You know the term ‘Leaders of the New School?’ I truly think Jaden Smith is one of them! You can tell dude has no boundaries when it comes to his creativity, which I actually think can be emulated by a lot of up and coming brats that look to get their feet wet in Hip Hop. Well every leader needs their manual, so consider ‘Syre’ just that.
5. ‘L’ ‘U’
Bars after Bars is spit on this song, as Jaden discusses some of the worrisome things that’s happening in his life. It’s lots of raw emotions that you get from Jaden, as he raps like a 40 year old dude that lost it all….(Mind you, he is only 19.)
The song starts off with this simple instrumental, but eventually manifests itself to this broadway sounding masterpiece. I’m not going to lie, I’m engulfed in it – are you?
I combined the two songs on this review because ‘L’ ends 1 minute into ‘U’… I know, it’s more confusing than a sobriety test.
‘Falcon’ has a little bit of everything: Tough ass bars, lots of energy, and baby Andre 3000!
Say what you want about Jaden Smith, but he sure does have great presence on whatever song he’s on. Jaden spits like his words are the new gospel, and I’m sure that’s the reason that the Bella Thorne’s of the world love him. With the Hollywood-raised rapper instilling his artistic values whenever the beat asks for it, the end result is usually a wild song like this that has no boundaries or genres.
Who’s more Andre 3000: Raury or Amine? While ya’ll debate that, I’m bout to watch these Spurs vs. Mavericks highlights.
I listened to this song over three times, and I still can’t comprehend what I just heard…. When it comes to music, that indicates either greatness or heavy drug usage!
If you listened to the album from start to finish, you would know what I mean when I say that ‘Syre’ starts here.
For all the Rocky fans, unfortunately, you don’t get a verse from him. I will say this though, Jaden drops some pretty tough bars on this track, as he lets A$AP gas him up throughout. All in all, the song feels like the musical version of a trainer trying to hype up his underdog boxer.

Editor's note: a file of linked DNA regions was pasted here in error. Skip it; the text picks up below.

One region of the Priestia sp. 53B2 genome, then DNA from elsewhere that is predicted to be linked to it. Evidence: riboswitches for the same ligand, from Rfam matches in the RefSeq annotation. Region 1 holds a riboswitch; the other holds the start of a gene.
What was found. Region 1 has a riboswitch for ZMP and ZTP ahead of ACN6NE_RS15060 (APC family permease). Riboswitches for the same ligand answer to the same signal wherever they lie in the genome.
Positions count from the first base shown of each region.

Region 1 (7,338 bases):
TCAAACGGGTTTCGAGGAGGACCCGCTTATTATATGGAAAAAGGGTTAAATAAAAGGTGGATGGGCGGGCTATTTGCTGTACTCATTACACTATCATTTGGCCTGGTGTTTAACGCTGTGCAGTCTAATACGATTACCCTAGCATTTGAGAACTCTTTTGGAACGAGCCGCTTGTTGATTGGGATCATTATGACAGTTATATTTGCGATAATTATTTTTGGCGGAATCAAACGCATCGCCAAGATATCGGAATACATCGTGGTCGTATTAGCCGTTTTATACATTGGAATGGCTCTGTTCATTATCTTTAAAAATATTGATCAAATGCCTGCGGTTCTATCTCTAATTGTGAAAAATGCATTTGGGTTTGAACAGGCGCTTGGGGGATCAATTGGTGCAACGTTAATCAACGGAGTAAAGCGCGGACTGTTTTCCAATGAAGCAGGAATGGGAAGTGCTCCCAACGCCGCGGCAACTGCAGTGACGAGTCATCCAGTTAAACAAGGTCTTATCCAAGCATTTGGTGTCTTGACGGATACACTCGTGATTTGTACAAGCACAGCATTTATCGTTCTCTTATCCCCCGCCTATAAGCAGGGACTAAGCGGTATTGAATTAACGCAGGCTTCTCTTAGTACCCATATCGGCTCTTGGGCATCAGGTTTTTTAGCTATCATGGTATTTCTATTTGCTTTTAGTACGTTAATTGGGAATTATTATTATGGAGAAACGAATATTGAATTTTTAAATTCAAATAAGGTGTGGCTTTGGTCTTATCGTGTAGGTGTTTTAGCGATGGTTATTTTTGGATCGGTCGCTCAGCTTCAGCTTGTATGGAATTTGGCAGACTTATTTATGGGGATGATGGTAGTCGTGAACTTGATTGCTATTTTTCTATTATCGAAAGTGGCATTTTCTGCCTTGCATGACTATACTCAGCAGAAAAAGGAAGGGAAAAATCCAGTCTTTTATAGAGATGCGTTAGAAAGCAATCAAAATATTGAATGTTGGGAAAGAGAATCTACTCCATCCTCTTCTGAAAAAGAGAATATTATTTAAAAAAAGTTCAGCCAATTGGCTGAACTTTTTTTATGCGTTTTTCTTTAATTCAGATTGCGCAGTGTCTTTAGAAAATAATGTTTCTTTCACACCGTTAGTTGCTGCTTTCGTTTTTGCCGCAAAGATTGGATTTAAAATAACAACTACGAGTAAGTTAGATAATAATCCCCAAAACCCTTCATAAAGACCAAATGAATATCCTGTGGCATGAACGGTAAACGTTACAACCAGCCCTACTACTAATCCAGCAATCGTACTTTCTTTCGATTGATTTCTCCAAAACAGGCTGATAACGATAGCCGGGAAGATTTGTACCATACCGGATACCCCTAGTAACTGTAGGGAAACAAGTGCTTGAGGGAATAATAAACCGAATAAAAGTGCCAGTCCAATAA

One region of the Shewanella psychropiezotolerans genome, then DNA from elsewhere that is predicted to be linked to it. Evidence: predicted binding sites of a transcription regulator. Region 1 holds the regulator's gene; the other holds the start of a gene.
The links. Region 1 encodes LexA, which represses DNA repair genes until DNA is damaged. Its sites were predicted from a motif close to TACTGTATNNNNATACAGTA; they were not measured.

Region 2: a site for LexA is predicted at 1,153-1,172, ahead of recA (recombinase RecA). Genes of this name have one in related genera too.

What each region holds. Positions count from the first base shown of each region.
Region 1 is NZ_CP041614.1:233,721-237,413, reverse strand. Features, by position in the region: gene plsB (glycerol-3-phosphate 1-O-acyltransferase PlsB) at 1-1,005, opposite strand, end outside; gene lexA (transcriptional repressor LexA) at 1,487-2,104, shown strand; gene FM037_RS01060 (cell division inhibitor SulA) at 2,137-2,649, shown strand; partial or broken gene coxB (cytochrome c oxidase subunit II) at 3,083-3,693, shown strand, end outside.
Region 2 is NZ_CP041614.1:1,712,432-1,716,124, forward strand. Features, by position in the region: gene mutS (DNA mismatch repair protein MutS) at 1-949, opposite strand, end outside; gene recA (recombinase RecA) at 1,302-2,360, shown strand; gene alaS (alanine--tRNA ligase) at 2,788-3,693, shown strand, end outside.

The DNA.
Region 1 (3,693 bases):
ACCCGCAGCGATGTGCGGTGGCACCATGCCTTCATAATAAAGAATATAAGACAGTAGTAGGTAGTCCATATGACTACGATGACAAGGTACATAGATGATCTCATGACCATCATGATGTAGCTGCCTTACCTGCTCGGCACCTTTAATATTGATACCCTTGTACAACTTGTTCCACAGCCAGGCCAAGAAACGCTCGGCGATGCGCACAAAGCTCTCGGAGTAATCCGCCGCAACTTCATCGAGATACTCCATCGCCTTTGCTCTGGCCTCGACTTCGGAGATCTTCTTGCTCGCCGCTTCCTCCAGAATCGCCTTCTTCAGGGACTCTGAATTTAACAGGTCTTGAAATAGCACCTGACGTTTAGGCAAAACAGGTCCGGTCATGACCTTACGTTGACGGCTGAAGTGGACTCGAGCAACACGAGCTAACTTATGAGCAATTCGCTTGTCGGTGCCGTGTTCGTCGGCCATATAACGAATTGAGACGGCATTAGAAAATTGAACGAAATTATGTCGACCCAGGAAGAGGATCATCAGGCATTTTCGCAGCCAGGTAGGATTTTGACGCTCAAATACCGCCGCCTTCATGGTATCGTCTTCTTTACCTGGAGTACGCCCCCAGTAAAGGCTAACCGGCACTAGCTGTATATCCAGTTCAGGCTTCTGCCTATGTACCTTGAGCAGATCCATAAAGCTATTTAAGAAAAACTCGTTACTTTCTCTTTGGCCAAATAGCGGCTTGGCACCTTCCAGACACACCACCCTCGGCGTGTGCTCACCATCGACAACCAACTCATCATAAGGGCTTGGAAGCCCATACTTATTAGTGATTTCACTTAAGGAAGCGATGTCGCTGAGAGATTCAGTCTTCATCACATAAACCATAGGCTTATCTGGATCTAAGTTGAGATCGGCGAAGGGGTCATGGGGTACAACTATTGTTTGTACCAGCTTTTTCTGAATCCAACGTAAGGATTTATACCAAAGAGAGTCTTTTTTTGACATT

Competition should be afraid right now! Not only does he have bars, but he’s a helluva a karate fighter too.
Talk about opening up an album…. WOW!
Majority of this song is sung by a singer that I am guessing is either Willow Smith or Justin Bieber. She (or He) kills it, taking advantage of the chilling instrumental perfectly.
Jaden hops on the track around 2:10, and he drops a pretty aggressive verse. It’s the perfect way to show people that he ain’t playing with n—as on this album, despite the fact that he is the son of the dude that played in Wild, Wild West.
Did Jaden just curse? What will Carlton and the rest of the banks think about this, Mister?
Icon’ is rap greatness! At this very moment, Jaden Smith became a man.
Jaden Smith is far from an icon, but the way he drops these heavy hitting bars over this triumphant beat — he at least filled out the job application to be one.
Out of all the sounds you get from the young kid on this album, this competitive side might just be my favorite.
SONG BY SONG BREAKDOWN
1. B (5/5)
2. L (4.5/5)
3. U (4/5)
4. E (4/5)
5. BREAKFAST (5/5)
6. HOPE (3.9/5)
7. FALCON (4.5/5)
8. NINETY (5/5)
9. LOST BOY (4/5)
10. BATMAN (4.7/5)
11. ICON (5/5)
12. WATCH ME (4/5)
13. FALLEN (4.7/5)
14. THE PASSION (3.9/5)
15. GEORGE JEFF (4/5)
16. RAPPER (4/5)
17. SYRE (N/A)
‘Syre’ is an emotional roller coaster: It’s disturbing, it’s weird, it’s joyful, and it’s hella creative! In a nutshell, it symbolizes the sporadic mind of a teenage kid that I could never relate to.
The production on this album is amazing! I feel like each song does a good job of combining the sounds of ‘regular people’ Hip Hop with ‘weirdo people’ Hip Hop. Both sides never get left out, but they do go through a mini tug of war at times. Jaden approaches each beat exactly how I would want him to — Viciously! While at times he does sound like he’s trying a little too hard to impress us with his raps, I can’t knock his ears for music, especially when you talk about the intangibles that go into making it. I can tell he ain’t no rookie to this, which probably convinces me that he ghost wrote the Men In Black theme song for his father at the tender age of -1.
Maybe this album will make more sense to me in a couple years, but for now, I will appreciate it for its uniqueness. You can tell this is only the beginning for Young Smith in this industry, as he clearly looks to take the hip hop genre to another level. Kudos to him for aiming high, especially considering that his father made pretty simple rap music in his heyday.